Campfire Restrictions partially lifted in Okanogan-Wenatchee National Forest

The ban on campfires in the Okanogan-Wenatchee National Forest will be partially lifted on August 27.   Starting Wednesday, campers may have campfires in metal fire rings in designated campgrounds in six of the seven Okanogan-Wenatchee National Forest ranger districts.  Naches Ranger District is the only district where campfires will not be allowed in campgrounds.  Campfires will also be allowed in all federally designated wilderness areas in the forest.

Campfire restrictions in these areas were downgraded because of cooler weather and recent precipitation that has reduced fire danger in some areas of the national forest.

“Recent cooler weather conditions in conjunction with normal seasonal changes have begun to reduce fire danger,” said Forest Fire Management Officer Keith Satterfield.

“With reduced fire activity still going on in the Chiwaukum, Hansel and Duncan fires, forest visitors need to remember that wildfires can still occur.  That’s why it is so important to be careful when building any campfires, whether they are in established campgrounds or in other areas of the national forest,” Satterfield said.  “We don’t want an unattended campfire to become a wildfire.”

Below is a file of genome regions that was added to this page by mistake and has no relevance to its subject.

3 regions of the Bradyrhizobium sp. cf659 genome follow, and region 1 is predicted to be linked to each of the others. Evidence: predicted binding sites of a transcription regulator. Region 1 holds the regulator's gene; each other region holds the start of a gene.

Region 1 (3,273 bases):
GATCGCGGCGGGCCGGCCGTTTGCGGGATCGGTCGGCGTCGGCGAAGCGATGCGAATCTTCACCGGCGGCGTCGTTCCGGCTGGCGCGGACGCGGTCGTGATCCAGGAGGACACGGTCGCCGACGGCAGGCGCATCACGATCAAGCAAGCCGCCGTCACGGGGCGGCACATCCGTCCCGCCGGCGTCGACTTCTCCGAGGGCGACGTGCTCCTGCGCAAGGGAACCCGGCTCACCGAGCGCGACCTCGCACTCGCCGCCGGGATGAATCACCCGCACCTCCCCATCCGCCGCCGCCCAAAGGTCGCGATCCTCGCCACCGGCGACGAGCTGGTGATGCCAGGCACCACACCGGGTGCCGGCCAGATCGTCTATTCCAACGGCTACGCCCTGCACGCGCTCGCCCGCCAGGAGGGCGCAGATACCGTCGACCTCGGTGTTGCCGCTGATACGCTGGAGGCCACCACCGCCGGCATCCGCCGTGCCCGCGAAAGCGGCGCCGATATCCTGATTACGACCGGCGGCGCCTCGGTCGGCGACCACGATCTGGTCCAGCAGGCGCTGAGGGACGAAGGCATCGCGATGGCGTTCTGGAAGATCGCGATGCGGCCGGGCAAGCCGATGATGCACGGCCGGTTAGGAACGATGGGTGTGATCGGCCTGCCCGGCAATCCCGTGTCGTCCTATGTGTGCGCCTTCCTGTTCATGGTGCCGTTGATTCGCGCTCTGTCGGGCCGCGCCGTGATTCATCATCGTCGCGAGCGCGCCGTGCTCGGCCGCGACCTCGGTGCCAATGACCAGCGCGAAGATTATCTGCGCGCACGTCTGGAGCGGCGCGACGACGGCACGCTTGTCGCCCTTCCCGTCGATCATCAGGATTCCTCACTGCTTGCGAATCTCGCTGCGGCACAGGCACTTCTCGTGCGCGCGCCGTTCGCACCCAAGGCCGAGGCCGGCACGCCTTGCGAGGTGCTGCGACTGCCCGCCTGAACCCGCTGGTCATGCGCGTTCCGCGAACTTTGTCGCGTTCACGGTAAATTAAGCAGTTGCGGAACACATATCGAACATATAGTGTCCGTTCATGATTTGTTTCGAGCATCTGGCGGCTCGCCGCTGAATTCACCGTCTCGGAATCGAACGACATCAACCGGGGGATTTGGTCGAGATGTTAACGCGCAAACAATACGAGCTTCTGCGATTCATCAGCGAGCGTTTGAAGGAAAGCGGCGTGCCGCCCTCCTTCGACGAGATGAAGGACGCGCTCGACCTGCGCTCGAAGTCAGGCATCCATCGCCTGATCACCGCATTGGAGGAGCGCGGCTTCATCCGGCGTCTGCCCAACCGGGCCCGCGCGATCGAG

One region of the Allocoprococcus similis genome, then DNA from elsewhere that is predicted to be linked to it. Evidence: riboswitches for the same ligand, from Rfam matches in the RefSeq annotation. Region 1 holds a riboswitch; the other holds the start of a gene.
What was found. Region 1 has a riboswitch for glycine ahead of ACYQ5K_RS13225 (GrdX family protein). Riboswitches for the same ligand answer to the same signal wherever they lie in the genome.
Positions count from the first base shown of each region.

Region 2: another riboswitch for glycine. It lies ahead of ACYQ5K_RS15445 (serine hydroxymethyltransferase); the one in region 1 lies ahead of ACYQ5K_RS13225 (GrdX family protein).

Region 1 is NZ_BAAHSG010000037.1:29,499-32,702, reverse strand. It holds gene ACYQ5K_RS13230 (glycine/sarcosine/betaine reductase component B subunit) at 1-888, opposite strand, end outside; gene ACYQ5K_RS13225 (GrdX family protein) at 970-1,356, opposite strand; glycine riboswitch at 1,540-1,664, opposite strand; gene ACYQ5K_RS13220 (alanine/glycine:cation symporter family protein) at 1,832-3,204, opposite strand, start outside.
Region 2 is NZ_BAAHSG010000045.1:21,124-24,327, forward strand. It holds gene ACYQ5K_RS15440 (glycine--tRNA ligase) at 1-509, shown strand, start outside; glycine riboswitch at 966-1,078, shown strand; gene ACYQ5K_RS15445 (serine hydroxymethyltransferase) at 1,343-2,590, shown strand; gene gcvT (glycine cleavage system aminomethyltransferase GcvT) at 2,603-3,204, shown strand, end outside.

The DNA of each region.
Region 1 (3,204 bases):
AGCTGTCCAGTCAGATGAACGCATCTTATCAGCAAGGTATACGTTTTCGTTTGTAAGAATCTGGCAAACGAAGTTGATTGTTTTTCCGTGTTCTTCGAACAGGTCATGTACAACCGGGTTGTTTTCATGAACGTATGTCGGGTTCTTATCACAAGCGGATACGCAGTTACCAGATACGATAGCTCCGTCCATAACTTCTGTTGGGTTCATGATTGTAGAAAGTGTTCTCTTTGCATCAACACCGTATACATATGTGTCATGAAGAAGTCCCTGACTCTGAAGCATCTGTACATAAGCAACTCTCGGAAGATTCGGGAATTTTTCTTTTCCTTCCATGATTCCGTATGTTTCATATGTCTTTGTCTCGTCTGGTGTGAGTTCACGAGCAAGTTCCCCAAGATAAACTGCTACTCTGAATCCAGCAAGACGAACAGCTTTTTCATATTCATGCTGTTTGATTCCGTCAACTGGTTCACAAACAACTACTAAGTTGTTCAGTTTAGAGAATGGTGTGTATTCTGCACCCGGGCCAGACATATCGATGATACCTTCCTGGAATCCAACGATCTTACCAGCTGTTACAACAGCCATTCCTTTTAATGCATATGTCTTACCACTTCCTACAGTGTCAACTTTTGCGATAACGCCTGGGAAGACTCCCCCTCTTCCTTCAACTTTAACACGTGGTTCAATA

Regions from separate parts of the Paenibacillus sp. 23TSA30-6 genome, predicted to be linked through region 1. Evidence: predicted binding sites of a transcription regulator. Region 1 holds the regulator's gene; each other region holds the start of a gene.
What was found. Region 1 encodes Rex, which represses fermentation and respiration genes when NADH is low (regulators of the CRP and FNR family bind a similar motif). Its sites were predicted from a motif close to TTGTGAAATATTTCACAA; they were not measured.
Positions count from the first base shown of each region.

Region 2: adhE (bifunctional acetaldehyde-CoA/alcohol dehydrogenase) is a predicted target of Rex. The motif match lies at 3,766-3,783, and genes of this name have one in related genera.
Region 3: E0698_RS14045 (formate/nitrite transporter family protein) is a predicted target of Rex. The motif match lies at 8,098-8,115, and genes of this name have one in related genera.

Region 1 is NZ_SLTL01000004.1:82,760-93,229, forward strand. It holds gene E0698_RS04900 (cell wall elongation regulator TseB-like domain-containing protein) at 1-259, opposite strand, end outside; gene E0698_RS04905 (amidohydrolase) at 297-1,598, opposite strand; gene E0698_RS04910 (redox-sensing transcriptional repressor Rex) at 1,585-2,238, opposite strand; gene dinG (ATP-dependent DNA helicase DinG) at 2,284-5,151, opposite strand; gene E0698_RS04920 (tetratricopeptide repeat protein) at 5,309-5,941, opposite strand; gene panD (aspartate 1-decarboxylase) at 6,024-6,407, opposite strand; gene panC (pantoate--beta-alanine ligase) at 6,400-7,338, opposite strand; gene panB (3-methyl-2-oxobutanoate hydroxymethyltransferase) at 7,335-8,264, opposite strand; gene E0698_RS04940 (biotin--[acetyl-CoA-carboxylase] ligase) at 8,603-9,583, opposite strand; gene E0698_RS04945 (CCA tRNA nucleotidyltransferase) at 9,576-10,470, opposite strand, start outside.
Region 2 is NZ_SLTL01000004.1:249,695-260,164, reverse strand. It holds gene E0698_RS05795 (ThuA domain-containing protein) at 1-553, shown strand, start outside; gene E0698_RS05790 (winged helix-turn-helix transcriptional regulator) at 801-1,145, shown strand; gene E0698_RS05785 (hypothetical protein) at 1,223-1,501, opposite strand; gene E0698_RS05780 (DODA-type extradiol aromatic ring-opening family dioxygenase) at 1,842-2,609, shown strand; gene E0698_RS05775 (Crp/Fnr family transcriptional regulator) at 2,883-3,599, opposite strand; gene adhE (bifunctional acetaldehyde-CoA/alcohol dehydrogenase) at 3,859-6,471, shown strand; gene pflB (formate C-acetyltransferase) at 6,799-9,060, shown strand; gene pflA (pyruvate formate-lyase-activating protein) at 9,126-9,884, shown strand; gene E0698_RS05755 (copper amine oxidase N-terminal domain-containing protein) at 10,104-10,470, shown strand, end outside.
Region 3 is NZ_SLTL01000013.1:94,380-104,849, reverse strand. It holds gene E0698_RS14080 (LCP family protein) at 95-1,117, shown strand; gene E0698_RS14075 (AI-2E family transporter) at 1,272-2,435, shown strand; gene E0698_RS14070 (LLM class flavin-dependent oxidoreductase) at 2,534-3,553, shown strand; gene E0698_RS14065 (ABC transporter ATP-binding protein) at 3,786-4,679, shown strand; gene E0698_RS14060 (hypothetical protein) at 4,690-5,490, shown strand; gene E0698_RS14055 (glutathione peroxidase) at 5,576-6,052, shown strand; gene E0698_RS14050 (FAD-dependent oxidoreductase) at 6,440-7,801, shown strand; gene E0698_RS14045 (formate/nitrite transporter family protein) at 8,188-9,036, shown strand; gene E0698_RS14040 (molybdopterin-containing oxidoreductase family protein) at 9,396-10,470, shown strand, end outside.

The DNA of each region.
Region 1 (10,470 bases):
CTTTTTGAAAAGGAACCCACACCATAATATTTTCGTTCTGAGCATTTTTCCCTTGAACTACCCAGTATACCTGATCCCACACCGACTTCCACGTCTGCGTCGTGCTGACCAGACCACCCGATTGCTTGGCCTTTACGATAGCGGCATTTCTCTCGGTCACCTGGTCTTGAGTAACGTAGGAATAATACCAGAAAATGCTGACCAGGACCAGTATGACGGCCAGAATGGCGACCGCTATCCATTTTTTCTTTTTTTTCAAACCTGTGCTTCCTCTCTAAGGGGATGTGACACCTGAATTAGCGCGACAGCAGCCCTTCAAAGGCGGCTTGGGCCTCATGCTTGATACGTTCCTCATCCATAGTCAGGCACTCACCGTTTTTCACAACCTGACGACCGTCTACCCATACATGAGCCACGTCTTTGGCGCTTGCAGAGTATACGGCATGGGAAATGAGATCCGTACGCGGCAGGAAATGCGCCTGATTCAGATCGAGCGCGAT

In areas where campfires are allowed, forest visitors are advised to build them in an established fire pit, remove flammable materials from around the pit, construct the fire away from overhanging vegetation, and keep the fire small.  Most importantly, make sure that all campfires are completely extinguished and cold to the touch before leaving a campsite.

The cooler temperatures and moisture also allowed Industrial Fire Precaution Levels for woodcutting to be lowered to level 2. This means that woodcutters can cut firewood from 8 a.m. to 1 p.m.; they must turn off their chainsaws at 1 p.m. and stay in the area for one hour to watch for possible fire starts.

For more information about campfires or woodcutting, please contact any Okanogan-Wenatchee National Forest office.

Author: PCTA Staff

The mission of the Pacific Crest Trail Association is to protect, preserve and promote the Pacific Crest National Scenic Trail as a world-class experience for hikers and equestrians, and for all the values provided by wild and scenic lands.